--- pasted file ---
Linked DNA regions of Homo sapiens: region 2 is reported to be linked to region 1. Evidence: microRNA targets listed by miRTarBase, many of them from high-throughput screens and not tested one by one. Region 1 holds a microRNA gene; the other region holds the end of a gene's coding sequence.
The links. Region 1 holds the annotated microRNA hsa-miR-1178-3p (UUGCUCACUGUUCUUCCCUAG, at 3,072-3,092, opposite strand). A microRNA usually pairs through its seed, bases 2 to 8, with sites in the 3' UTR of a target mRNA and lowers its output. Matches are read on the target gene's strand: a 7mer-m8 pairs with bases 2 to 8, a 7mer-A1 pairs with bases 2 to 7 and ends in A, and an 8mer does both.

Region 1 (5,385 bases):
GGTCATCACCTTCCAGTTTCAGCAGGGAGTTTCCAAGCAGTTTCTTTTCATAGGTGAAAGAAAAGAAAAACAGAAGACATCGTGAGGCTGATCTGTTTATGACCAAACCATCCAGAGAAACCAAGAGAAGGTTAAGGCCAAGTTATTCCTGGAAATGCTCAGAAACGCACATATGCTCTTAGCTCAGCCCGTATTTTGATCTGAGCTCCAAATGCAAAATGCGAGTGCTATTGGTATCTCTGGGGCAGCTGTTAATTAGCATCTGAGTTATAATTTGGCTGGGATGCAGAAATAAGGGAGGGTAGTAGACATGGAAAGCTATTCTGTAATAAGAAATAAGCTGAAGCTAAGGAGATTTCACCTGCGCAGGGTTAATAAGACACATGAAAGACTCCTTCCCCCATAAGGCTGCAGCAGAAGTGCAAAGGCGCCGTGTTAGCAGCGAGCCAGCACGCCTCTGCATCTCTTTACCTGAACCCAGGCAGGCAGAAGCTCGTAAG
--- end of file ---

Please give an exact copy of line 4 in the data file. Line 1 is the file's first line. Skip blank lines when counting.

GGTCATCACCTTCCAGTTTCAGCAGGGAGTTTCCAAGCAGTTTCTTTTCATAGGTGAAAGAAAAGAAAAACAGAAGACATCGTGAGGCTGATCTGTTTATGACCAAACCATCCAGAGAAACCAAGAGAAGGTTAAGGCCAAGTTATTCCTGGAAATGCTCAGAAACGCACATATGCTCTTAGCTCAGCCCGTATTTTGATCTGAGCTCCAAATGCAAAATGCGAGTGCTATTGGTATCTCTGGGGCAGCTGTTAATTAGCATCTGAGTTATAATTTGGCTGGGATGCAGAAATAAGGGAGGGTAGTAGACATGGAAAGCTATTCTGTAATAAGAAATAAGCTGAAGCTAAGGAGATTTCACCTGCGCAGGGTTAATAAGACACATGAAAGACTCCTTCCCCCATAAGGCTGCAGCAGAAGTGCAAAGGCGCCGTGTTAGCAGCGAGCCAGCACGCCTCTGCATCTCTTTACCTGAACCCAGGCAGGCAGAAGCTCGTAAG